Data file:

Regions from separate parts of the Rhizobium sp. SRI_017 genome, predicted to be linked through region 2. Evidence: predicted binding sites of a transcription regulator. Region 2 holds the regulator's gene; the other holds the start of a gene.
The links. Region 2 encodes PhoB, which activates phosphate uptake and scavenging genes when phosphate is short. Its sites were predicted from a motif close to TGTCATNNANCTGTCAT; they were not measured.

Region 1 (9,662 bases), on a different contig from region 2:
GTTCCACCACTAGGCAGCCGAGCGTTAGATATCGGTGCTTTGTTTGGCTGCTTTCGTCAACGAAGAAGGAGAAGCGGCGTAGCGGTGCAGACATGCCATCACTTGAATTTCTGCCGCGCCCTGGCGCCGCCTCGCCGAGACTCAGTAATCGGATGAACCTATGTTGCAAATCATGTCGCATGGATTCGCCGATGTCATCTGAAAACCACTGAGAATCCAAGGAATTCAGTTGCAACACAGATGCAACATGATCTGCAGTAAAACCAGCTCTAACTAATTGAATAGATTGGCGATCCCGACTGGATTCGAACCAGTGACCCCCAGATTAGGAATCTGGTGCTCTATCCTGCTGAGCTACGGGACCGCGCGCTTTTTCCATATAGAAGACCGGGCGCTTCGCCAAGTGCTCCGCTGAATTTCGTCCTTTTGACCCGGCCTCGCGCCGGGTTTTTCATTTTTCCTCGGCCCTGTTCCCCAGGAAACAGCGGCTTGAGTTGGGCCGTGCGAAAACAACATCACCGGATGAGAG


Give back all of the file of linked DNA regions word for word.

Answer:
Regions from separate parts of the Rhizobium sp. SRI_017 genome, predicted to be linked through region 2. Evidence: predicted binding sites of a transcription regulator. Region 2 holds the regulator's gene; the other holds the start of a gene.
The links. Region 2 encodes PhoB, which activates phosphate uptake and scavenging genes when phosphate is short. Its sites were predicted from a motif close to TGTCATNNANCTGTCAT; they were not measured.

Region 1 (9,662 bases), on a different contig from region 2:
GTTCCACCACTAGGCAGCCGAGCGTTAGATATCGGTGCTTTGTTTGGCTGCTTTCGTCAACGAAGAAGGAGAAGCGGCGTAGCGGTGCAGACATGCCATCACTTGAATTTCTGCCGCGCCCTGGCGCCGCCTCGCCGAGACTCAGTAATCGGATGAACCTATGTTGCAAATCATGTCGCATGGATTCGCCGATGTCATCTGAAAACCACTGAGAATCCAAGGAATTCAGTTGCAACACAGATGCAACATGATCTGCAGTAAAACCAGCTCTAACTAATTGAATAGATTGGCGATCCCGACTGGATTCGAACCAGTGACCCCCAGATTAGGAATCTGGTGCTCTATCCTGCTGAGCTACGGGACCGCGCGCTTTTTCCATATAGAAGACCGGGCGCTTCGCCAAGTGCTCCGCTGAATTTCGTCCTTTTGACCCGGCCTCGCGCCGGGTTTTTCATTTTTCCTCGGCCCTGTTCCCCAGGAAACAGCGGCTTGAGTTGGGCCGTGCGAAAACAACATCACCGGATGAGAG